What is one to make of the fact that four of the five undefeated National Football League teams are handled by new coaches?

Are Jack Pardee, Ray Malavasi, Neill Armstrong and Sam Rutigliano instant geniuses or have they benefited from the present and/or past talents of general managers - respectively, of George Allen and Bobby Beathard at Washington, Don Klosterman at Los Angeles, Jim Finks at Chicago and Peter Hadhazy at Cleveland?

Chuck Noll coaches the other unbeaten team, Pittsburgh.

Everybody in the pool! The Green Bay Packers' defensive lineman motivated themselves for the Detroit Lions by putting up money for a pool to go to the one who got the most quarter-back sacks. End Ezra Johnson won with five.

A definition of instant panic: After the Dallas Cowboys had their winning streak ended at nine games by Los Angeles, the captains convened a team meeting Wednesday without coaches present.

Running back Preston Pearson disclosed to the Dallas Times Herald that the feeling was: "Everybody's talking about how good we are, how awesome, yet we've let some teams push us around. We haven't proved that (the Cowboys' superiority) to anybody - number one, ourselves." Such impatience with mediocrity!

The most articulate and cogent explanation of how the new rules affect strategy have been given by Joe Theismann, without being glib, in his interviews on television.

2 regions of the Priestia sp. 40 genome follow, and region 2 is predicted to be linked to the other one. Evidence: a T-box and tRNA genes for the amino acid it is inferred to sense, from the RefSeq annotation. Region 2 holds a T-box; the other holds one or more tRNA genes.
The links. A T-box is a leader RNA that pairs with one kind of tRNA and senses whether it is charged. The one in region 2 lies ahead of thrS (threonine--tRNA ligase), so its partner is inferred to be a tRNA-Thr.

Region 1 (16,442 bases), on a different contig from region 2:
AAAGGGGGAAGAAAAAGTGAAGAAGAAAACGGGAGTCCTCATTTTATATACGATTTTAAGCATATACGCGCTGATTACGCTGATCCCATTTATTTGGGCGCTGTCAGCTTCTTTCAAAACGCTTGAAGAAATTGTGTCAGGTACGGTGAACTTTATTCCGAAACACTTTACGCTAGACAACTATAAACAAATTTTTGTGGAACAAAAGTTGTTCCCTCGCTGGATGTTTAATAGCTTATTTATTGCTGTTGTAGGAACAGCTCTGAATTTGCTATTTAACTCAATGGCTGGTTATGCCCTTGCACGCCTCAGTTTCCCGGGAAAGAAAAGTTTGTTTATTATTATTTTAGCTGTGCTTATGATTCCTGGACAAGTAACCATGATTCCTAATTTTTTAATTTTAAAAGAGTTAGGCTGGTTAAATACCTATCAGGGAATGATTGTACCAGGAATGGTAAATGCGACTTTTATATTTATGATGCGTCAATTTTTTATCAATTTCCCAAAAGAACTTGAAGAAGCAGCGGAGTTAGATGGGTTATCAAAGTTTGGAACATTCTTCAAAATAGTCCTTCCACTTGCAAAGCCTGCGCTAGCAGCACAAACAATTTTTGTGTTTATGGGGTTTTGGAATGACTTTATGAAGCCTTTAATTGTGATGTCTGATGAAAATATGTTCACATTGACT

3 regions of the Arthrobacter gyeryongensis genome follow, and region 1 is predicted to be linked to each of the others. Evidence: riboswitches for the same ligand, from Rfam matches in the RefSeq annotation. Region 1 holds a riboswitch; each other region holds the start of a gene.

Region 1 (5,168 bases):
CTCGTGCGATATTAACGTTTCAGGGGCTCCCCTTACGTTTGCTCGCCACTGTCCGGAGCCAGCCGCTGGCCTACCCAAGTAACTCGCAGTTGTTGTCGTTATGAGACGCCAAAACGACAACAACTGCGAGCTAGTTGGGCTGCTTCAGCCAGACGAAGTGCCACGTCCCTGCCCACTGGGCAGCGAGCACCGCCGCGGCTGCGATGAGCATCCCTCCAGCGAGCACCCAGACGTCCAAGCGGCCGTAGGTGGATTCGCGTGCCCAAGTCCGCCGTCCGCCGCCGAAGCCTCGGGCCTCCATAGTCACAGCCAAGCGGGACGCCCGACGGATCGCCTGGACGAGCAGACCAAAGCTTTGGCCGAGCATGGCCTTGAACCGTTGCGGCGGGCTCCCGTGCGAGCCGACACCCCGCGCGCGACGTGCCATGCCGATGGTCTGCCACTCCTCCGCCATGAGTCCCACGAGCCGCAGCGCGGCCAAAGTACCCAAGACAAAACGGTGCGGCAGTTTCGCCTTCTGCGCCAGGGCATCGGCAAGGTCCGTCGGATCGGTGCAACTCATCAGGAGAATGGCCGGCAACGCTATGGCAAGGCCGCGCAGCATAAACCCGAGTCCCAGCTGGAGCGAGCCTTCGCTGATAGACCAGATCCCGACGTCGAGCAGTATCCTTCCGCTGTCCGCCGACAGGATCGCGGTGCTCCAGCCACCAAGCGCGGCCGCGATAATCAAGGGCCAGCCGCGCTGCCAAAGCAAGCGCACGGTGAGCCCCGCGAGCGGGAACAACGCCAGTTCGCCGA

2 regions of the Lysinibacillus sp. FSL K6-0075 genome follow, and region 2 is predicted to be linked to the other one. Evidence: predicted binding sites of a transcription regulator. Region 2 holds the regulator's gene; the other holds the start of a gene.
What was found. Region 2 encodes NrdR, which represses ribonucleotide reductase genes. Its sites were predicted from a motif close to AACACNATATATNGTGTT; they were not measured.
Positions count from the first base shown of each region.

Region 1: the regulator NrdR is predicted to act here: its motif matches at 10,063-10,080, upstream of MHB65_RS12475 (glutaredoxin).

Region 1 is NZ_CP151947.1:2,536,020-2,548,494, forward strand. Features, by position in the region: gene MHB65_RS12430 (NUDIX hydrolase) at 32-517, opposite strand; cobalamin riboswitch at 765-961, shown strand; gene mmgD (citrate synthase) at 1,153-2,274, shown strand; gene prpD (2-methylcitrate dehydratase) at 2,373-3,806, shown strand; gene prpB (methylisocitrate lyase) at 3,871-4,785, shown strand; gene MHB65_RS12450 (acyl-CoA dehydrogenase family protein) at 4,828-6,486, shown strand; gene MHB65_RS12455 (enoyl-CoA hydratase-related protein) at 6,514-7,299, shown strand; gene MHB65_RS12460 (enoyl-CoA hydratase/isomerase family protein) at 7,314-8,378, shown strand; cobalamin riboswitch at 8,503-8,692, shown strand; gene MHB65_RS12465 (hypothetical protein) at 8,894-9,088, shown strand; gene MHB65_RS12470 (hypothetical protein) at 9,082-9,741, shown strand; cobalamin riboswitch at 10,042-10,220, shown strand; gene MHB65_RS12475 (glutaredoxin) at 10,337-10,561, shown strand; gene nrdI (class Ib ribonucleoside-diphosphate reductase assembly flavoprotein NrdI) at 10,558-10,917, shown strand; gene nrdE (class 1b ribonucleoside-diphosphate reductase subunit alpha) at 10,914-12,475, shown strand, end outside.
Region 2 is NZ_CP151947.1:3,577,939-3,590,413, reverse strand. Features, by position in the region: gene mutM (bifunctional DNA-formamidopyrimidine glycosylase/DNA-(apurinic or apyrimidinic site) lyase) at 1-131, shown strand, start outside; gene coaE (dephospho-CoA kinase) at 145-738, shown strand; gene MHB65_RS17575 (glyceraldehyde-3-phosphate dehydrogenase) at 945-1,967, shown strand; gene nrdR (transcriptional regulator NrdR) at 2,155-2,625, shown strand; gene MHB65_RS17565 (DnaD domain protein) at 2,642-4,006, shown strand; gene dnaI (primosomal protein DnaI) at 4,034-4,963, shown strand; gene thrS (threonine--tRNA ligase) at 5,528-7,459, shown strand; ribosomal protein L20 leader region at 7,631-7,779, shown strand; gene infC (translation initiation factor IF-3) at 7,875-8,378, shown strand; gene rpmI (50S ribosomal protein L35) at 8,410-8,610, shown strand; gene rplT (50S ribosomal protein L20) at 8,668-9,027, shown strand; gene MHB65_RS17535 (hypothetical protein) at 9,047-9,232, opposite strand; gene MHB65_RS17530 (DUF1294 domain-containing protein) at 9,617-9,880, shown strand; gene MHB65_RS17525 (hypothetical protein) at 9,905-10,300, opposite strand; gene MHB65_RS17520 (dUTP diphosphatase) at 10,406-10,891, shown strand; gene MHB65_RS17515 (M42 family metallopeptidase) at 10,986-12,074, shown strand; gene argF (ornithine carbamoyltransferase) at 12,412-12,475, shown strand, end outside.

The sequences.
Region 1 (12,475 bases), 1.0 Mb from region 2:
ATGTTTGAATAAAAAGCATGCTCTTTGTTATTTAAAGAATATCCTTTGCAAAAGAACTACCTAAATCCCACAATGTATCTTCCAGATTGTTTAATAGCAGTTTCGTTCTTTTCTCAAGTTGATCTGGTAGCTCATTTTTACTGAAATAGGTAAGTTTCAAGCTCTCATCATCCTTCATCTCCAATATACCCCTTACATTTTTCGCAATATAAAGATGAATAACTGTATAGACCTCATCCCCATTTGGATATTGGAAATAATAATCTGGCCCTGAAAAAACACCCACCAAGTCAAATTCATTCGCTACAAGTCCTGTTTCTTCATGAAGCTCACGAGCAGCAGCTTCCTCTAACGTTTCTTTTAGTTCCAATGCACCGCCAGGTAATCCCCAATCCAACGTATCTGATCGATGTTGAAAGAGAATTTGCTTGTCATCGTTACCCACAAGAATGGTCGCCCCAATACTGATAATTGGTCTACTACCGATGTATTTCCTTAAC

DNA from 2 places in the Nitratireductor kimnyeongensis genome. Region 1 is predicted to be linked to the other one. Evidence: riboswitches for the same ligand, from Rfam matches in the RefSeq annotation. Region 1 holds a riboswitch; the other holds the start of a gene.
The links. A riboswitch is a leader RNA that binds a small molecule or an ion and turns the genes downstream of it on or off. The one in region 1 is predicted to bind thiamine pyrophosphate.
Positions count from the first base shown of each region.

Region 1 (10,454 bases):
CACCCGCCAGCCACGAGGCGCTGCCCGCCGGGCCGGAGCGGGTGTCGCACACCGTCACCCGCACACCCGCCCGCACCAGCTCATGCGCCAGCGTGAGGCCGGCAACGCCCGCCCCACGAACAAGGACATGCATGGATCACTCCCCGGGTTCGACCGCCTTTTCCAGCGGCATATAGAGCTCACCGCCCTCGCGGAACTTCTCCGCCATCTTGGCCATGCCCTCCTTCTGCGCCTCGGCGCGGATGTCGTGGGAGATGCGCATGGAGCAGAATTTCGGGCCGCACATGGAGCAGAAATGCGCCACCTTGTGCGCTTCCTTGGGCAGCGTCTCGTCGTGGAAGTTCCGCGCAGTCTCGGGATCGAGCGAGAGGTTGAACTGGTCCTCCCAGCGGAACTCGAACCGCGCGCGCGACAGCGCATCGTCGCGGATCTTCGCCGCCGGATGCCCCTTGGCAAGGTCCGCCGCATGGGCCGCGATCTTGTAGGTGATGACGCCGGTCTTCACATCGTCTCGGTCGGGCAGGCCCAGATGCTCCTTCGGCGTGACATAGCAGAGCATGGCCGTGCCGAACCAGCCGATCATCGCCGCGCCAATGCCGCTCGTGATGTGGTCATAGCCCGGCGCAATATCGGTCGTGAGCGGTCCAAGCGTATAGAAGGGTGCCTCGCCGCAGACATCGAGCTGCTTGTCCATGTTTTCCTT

Like other newcomers to the TV sports scene, George Allen used the word "great" too frequently and was too cautious with his opinions. But he did sting the Cowboys by saying he would like to coach against them 16 games a season. He seemed still to be fighting the Battle of the Potomac when he said that he wanted to "say hello to all my friends in Washington."

The Redskins should not expect Jet defensive tackle Joe Klecko to fight back if someone takes a punch at him, even though he was boxing champion in club competition at Temple University. Joe Frazier made him gun shy.

He put the gloves on with the former two heavyweight champion and, when Frazier whistled a punch past him, the thought os its possible impact ended any idea Klecko had of turning pro.

The Jets figured that Klecko "gained" 114-yards for them in their victory over Buffalo. Playing right end in the 3-4 defense, he was held five times and the Jets benefited with 50 yards of penalties. He sacked Joe Ferguson for nine yards and threw him for an eight-yard loss on a keeper play. The Bills had 37 and a 100-yard gains wiped out by two of the holding penalties.

Jimmy (The Greek) Snyder was wrong when he said Oakland, not Denver, was the "real champion" in the AFC, when the Broncos beat the Raiders, but he was right on the Ali-Spinks fight, favoring Ali by 11-15.

"H&H Predictions" offers an "upset special" - Buffalo over Baltimore by six points. The tipsheet "SCORE" picks the Jets over the Redskins by eight points, Houston over Los Angeles by 11.

Tom Nugent, former University of Maryland coach, is board of advisers chairman for National Football Fans Association, Inc., in Cocoa Beach Fla., which says, "We are not a protest group . . . not a bunch of fans marching with placards, bent on tearing something down . . . We are devoted to promoting the growth of the sport." Memberships are $15 annually. You get to vote on awards.